Beyond the interesting findings, we discuss several issues associated with this work. Although our data are statistically consistent with the model assumption of a constant fitness for each page, our observation period is over a relatively short period of 1 year. For longer periods, one would expect the fitness of a page to change. For example, occasionally, a page that has been lying dormant for a while might find that its content becomes topical and, hence, its fitness suddenly increases, allowing it to start accumulating links and becoming popular. Such pages can be referred to as sleeping beauties (18). Developing a model that accounts for time-varying fitness can be a subject for future work. In addition, the sample size on the order of tens of millions of nodes used in this work is arguably large, especially compared with studies from the social sciences. However, the size of the web is currently on the order of billions of pages. Nevertheless, the source of our data, the Stanford WebBase project, to the best of our knowledge is the largest publicly accessible web archive available for research studies. Finally, the statistics on node in-degrees as reported in this work is measured from the crawled web graph; potential in-links from web pages not included in the crawl are not accounted for. Future work focusing on examining larger web samples can mitigate these limitations.

On the WWW, the problem of search engine bias or the “entrenchment effect” (i.e., the rich-get-richer mechanism) has received considerable attention from a broad audience, from the popular press to researchers (19). However, researchers have shown evidence that the rich-get-richer mechanism might be less dominant than previously thought (20, 21); nevertheless, search engine bias and the entrenchment effect remain concerns. The findings in this article present an alternative perspective on this problem and show that talents, although being exponentially rare, are frequently afforded the opportunity to overtake more entrenched web pages and emerge as the winner.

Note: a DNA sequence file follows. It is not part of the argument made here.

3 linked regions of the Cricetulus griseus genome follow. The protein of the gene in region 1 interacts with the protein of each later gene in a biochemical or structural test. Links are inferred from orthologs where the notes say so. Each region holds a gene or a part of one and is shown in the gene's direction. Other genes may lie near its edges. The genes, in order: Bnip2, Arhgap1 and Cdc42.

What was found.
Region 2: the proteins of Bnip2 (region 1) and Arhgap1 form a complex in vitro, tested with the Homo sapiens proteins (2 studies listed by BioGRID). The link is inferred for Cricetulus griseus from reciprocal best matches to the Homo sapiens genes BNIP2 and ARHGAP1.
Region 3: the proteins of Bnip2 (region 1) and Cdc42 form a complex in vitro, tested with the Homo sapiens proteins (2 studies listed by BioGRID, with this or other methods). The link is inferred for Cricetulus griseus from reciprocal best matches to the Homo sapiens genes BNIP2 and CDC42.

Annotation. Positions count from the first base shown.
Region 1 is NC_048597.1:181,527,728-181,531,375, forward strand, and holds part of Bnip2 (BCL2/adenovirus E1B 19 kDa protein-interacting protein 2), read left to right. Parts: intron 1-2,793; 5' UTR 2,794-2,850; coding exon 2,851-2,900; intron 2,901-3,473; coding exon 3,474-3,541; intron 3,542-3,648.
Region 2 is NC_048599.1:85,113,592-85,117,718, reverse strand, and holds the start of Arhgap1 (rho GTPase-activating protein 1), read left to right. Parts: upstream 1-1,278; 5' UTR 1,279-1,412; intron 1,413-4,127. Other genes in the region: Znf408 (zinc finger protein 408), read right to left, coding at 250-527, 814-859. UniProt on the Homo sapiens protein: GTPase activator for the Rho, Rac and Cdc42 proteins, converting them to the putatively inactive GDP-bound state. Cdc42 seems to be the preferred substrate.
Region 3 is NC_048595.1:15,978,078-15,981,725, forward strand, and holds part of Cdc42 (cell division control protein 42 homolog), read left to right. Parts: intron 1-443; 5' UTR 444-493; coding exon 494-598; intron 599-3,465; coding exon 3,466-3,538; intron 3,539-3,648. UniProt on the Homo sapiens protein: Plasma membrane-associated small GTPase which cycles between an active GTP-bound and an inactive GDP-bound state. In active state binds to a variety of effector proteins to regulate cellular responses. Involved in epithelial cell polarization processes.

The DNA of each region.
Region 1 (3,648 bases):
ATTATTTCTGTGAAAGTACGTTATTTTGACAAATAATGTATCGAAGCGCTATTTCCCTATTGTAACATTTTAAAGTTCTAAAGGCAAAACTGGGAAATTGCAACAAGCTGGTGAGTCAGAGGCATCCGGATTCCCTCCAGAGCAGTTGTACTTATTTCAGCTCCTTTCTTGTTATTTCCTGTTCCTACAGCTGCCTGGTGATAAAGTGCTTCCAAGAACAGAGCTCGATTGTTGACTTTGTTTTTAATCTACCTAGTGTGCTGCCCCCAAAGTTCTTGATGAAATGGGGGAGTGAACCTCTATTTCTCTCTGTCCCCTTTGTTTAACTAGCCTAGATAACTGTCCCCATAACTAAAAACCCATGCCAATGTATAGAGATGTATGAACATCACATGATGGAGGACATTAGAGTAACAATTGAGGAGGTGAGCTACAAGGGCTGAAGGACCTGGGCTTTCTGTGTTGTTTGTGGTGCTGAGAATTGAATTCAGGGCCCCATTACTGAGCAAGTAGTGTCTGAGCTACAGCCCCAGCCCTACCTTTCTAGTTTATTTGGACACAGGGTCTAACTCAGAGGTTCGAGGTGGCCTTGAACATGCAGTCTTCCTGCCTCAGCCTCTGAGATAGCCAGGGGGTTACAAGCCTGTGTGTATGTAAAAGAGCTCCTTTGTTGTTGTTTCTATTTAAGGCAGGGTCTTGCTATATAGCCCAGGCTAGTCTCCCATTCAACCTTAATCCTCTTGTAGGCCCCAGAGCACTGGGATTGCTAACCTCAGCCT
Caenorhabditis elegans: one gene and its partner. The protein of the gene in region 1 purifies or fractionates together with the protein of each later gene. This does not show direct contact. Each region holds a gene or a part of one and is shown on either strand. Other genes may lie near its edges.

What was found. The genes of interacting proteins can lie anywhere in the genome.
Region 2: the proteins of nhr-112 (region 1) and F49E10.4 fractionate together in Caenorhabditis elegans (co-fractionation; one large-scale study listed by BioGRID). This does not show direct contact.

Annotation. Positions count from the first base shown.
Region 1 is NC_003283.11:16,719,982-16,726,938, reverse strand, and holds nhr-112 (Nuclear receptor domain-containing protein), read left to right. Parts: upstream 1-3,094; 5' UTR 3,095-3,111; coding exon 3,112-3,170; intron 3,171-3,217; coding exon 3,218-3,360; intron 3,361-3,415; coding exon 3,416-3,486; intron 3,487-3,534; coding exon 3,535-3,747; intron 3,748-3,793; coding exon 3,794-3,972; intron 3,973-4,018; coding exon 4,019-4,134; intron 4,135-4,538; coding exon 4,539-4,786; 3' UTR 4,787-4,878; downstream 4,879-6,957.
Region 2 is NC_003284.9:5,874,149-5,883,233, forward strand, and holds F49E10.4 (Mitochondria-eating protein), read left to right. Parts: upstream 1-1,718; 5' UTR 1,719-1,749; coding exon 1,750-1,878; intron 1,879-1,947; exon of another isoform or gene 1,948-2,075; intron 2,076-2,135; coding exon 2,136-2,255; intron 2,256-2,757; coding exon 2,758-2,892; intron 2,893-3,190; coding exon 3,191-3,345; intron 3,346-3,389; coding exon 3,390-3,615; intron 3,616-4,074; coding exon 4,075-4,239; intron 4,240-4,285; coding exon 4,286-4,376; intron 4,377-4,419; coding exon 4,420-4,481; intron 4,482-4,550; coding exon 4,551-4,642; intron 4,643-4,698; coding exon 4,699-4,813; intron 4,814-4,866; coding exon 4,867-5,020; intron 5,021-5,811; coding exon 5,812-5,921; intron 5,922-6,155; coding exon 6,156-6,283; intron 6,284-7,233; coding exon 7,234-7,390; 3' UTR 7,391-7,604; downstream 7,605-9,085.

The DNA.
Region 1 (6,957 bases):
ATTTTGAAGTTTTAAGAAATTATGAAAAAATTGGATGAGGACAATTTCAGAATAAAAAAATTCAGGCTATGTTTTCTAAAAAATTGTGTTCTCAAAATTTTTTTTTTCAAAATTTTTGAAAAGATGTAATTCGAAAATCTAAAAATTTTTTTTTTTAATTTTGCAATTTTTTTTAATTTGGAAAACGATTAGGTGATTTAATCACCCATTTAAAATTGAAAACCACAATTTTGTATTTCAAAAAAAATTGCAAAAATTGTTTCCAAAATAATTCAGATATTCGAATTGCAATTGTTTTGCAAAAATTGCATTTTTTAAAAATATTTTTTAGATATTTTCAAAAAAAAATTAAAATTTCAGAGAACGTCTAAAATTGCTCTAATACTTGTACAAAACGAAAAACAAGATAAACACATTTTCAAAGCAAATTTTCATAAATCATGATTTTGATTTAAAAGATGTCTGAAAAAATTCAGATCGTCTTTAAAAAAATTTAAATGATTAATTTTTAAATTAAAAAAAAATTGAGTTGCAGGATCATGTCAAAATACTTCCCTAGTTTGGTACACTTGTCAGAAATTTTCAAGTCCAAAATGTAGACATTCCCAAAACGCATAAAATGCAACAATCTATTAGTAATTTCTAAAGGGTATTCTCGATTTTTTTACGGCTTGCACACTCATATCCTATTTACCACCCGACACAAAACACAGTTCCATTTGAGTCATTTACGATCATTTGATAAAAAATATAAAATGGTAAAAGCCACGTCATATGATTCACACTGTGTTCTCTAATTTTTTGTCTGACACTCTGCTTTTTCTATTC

Currently, for any given query, pages are ranked based on a number of metrics, including the relevance score of the query keywords in a document, and the document's page rank, which is computed based on the in-degree (or experience) of the page and the hyperlink structure of the web at the time of the crawl. To avoid the entitlement bias potentially introduced because of page rank, a number of researchers have advocated that one should also boost low page rank pages, for example, by randomly introducing them among the top pages (22, 23). The fitness of a page could be added as another metric that could influence the ranking. The determination of the exact functional form of how the fitness, η* _{i}*, of a page would influence its rank would require considerable experimentation and editorial evaluations.

Besides the web, the methodologies developed in this work are applicable for studying other complex networks and systems such as the citation network of scientific papers and the actor collaboration social network, where the interplay between experience and talent is also interesting. The fitness distribution is arguably an important parameter for dynamically evolving networks. The empirical study and theoretical models presented in this article pave the road for studying the fitness characteristics of other systems, which will allow us to better understand, characterize, and model a broad range of networks and systems.

## Materials and Methods

### Dataset.